Sooner or later a storm will cross your living shoreline. Research has shown that living shorelines add resilience. One of the key species that stabilize the shoreline are marsh grasses with roots that anchor to depths of 10ft. The catch is many shorelines have lost marsh grasses due to wave action from boat traffic. The marshes are typically not high energy coast, but to re-establish the marsh grasses wave attenuation is needed. Reef Balls provide that wave attenuation, the design of any breakwater system requires some in depth studies of wind direction, historic wave characteristics, currents and many other factors. Regardless, a productive living shoreline needs a flow of water. Reef Balls, allow that water flow and they have a track record of staying in place in large storms.
SAG (submerged aquatic vegetation) is important to re-establish, however wave action also has an impact on these grasses. Existing seawalls cause a reflective wave adding turbulence on the seafloor. As the waves reflect from the seawall, they meet the next incoming wave and the resulting action is a doubling of the wave height, that also affects the bottom so stopping that reflecting wave is of high importance. A living shoreline solution for areas of seawall that you cannot move offshore to install the breakwater is Eco-Rap. First developed in 2015 these modules can be placed along an existing seawall providing wave attenuation, resilience and as a bonus you get IFH as well as crustaceans. The Eco-Rap in Palmetto, Florida helped in the restoration of sea grass beds close to the seawall.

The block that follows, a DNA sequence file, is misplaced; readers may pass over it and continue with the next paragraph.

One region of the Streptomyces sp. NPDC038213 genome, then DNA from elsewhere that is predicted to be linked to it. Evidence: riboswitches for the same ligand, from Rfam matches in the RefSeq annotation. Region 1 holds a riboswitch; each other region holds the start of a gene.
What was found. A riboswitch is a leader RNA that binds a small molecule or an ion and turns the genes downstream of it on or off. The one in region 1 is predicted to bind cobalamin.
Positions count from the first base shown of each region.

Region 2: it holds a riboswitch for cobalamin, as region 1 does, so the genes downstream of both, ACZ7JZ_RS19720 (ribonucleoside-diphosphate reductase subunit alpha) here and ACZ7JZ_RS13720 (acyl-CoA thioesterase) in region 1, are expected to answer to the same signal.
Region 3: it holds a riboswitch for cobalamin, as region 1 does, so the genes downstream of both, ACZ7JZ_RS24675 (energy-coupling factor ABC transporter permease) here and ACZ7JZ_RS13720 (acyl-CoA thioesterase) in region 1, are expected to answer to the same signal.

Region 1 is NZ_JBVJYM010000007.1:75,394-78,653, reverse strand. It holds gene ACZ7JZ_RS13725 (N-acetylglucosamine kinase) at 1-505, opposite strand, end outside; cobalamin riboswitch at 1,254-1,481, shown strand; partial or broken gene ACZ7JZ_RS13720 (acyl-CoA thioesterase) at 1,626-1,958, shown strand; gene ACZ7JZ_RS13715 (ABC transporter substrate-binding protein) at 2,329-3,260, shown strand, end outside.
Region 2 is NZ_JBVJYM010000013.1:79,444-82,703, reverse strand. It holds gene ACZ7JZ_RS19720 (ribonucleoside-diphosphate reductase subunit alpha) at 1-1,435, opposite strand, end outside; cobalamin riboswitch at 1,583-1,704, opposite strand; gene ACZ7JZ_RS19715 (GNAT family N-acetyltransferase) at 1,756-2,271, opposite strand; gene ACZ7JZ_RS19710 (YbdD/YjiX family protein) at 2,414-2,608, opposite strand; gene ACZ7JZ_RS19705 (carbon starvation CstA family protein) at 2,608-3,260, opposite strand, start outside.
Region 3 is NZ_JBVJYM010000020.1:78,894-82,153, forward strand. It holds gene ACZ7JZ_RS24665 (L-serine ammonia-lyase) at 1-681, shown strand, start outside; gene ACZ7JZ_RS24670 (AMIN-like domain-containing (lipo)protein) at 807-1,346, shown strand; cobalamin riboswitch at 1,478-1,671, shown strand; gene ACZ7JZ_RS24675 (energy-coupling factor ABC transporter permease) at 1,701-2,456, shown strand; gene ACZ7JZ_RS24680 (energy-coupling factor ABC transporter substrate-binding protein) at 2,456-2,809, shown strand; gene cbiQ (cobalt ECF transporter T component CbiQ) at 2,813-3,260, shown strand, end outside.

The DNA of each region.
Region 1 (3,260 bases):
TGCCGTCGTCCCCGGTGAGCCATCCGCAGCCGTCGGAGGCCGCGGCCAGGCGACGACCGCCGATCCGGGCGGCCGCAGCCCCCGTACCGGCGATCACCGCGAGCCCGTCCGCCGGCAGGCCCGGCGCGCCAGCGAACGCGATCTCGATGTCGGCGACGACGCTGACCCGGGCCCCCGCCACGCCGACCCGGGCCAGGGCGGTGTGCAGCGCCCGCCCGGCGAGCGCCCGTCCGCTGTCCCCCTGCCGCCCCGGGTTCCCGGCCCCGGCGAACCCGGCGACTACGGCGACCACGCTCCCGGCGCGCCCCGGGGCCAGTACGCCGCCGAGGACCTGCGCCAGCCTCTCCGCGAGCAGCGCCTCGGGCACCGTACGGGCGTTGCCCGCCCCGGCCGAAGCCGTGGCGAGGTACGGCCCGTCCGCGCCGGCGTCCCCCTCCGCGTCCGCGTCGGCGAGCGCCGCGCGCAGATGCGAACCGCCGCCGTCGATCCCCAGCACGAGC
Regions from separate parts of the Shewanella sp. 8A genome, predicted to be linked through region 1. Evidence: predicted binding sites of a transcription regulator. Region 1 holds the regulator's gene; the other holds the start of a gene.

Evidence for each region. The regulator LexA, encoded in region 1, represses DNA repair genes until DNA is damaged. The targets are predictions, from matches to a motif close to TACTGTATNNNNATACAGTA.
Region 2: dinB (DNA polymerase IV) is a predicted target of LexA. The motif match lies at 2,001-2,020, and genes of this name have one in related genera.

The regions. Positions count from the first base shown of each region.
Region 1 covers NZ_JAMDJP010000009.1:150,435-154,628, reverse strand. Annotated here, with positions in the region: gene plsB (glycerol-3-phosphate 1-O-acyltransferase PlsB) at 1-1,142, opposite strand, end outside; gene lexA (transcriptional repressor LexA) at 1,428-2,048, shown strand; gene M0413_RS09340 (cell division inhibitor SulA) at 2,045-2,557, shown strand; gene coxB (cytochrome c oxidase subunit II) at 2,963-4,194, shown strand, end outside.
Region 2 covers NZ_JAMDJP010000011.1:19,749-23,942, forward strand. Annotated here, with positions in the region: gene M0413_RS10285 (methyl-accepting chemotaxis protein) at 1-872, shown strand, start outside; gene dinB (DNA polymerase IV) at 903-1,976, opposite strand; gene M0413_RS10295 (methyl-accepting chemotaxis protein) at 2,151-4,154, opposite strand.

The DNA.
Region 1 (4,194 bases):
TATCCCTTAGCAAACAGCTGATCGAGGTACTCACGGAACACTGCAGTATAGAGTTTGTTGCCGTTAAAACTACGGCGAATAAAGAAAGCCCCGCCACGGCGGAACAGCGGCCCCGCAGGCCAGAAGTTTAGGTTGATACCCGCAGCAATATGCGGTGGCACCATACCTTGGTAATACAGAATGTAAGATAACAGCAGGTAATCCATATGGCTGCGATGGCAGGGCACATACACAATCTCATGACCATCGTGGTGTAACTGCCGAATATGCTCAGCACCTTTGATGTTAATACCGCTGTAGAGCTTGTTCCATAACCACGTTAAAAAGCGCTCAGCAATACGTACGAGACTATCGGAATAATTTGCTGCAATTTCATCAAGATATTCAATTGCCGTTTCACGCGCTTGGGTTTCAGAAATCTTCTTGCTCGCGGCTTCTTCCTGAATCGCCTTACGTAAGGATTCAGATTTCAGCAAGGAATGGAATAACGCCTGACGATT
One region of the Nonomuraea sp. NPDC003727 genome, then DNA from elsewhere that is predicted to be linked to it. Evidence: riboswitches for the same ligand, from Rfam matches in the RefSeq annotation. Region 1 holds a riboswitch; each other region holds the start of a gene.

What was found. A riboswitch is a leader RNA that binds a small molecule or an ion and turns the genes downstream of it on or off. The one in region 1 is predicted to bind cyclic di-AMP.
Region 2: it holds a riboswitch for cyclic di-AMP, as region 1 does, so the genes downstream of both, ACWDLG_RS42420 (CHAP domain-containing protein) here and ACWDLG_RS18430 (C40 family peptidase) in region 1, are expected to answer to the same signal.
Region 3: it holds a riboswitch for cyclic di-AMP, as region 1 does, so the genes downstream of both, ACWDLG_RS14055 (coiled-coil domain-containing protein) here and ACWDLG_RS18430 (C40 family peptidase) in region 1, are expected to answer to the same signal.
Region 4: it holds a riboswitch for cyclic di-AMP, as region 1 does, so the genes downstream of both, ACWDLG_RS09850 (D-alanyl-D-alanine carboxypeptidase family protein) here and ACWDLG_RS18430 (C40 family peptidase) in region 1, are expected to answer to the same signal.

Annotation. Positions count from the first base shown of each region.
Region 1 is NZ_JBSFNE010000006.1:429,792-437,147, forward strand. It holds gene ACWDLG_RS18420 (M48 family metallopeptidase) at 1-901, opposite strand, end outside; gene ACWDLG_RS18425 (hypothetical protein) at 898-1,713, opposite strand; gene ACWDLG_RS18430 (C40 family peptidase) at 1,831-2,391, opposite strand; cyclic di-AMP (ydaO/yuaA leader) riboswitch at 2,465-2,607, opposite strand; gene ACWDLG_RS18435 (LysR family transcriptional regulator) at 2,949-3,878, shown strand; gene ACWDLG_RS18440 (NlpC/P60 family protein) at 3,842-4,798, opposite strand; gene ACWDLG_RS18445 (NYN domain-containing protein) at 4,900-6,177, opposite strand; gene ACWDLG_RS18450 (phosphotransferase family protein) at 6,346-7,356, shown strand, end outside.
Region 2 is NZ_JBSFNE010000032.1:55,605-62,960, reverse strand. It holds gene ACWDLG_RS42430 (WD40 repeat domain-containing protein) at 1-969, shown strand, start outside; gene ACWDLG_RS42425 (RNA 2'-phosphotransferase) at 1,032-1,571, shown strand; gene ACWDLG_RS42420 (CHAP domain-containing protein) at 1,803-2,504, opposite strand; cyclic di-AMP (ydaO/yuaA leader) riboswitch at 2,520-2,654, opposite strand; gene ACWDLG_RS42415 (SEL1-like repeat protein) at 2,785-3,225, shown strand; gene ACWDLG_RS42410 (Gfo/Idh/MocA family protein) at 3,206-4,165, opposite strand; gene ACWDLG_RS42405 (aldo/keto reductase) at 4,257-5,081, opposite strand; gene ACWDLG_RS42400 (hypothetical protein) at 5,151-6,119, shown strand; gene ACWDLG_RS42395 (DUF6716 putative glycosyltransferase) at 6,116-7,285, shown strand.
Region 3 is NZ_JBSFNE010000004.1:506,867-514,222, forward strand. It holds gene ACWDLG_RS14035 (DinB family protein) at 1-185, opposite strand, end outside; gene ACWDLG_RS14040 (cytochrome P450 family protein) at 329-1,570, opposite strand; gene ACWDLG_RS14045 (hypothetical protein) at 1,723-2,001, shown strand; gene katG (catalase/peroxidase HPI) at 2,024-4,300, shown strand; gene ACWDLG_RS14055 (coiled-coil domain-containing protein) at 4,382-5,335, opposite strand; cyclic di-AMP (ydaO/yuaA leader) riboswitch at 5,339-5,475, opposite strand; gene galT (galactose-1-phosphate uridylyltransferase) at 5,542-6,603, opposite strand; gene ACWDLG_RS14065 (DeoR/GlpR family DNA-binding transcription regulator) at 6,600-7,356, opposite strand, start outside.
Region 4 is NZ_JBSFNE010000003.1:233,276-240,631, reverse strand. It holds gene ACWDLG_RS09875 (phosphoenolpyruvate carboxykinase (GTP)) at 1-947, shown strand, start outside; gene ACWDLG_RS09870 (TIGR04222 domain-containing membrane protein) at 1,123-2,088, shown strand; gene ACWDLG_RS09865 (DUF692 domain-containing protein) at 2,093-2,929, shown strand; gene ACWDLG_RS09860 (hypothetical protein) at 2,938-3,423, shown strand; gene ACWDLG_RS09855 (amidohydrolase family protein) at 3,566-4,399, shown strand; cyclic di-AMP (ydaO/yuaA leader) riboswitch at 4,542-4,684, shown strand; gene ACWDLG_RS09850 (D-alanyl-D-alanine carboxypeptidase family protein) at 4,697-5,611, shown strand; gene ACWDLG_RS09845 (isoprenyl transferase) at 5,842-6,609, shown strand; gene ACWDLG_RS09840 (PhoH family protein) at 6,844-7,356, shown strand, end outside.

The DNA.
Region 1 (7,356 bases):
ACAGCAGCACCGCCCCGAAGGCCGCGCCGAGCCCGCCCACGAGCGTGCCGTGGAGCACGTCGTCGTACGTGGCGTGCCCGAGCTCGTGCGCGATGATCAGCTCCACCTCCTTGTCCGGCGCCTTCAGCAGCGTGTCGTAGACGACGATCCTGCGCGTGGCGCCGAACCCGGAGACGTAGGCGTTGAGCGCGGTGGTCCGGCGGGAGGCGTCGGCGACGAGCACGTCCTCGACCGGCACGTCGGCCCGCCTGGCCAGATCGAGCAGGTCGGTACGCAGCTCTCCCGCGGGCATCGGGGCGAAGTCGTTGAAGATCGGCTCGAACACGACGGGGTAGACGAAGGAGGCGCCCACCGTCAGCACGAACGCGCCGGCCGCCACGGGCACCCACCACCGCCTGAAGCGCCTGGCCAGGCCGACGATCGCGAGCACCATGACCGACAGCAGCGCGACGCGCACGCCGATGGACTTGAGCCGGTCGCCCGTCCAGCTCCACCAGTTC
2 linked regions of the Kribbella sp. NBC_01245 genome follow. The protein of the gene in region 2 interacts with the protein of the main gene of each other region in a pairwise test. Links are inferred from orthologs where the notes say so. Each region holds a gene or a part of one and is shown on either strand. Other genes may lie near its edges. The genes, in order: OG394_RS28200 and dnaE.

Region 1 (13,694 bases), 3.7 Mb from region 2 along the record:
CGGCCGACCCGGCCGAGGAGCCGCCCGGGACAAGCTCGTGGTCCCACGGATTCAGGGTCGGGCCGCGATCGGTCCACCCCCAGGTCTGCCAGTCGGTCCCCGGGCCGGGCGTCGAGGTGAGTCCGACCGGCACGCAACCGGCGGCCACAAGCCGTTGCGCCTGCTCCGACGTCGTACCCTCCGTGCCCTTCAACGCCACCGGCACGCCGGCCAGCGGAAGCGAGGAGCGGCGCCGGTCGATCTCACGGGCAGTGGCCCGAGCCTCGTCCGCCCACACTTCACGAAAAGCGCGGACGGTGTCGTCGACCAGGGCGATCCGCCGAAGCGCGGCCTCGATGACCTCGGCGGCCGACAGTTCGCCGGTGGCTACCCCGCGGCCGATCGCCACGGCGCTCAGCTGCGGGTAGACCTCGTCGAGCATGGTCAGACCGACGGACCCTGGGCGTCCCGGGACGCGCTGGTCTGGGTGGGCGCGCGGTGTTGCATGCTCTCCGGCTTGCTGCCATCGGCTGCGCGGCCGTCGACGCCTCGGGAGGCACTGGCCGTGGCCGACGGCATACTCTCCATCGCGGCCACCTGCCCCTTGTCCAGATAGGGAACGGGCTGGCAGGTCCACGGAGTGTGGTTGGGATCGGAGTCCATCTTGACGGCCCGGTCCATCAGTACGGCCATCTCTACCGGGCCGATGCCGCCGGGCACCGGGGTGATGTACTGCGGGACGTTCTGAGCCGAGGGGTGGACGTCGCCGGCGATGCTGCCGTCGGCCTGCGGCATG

Additional research in seagrass beds has shown an importance of a rock outcropping for the juvenile stone crab to settle, in Florida placing a Reef Ball in a seagrass bed, is not readily accepted, but that is another things to think of as you working on the extended shoreline. The small microhabitats are proven to be a great form of restoration.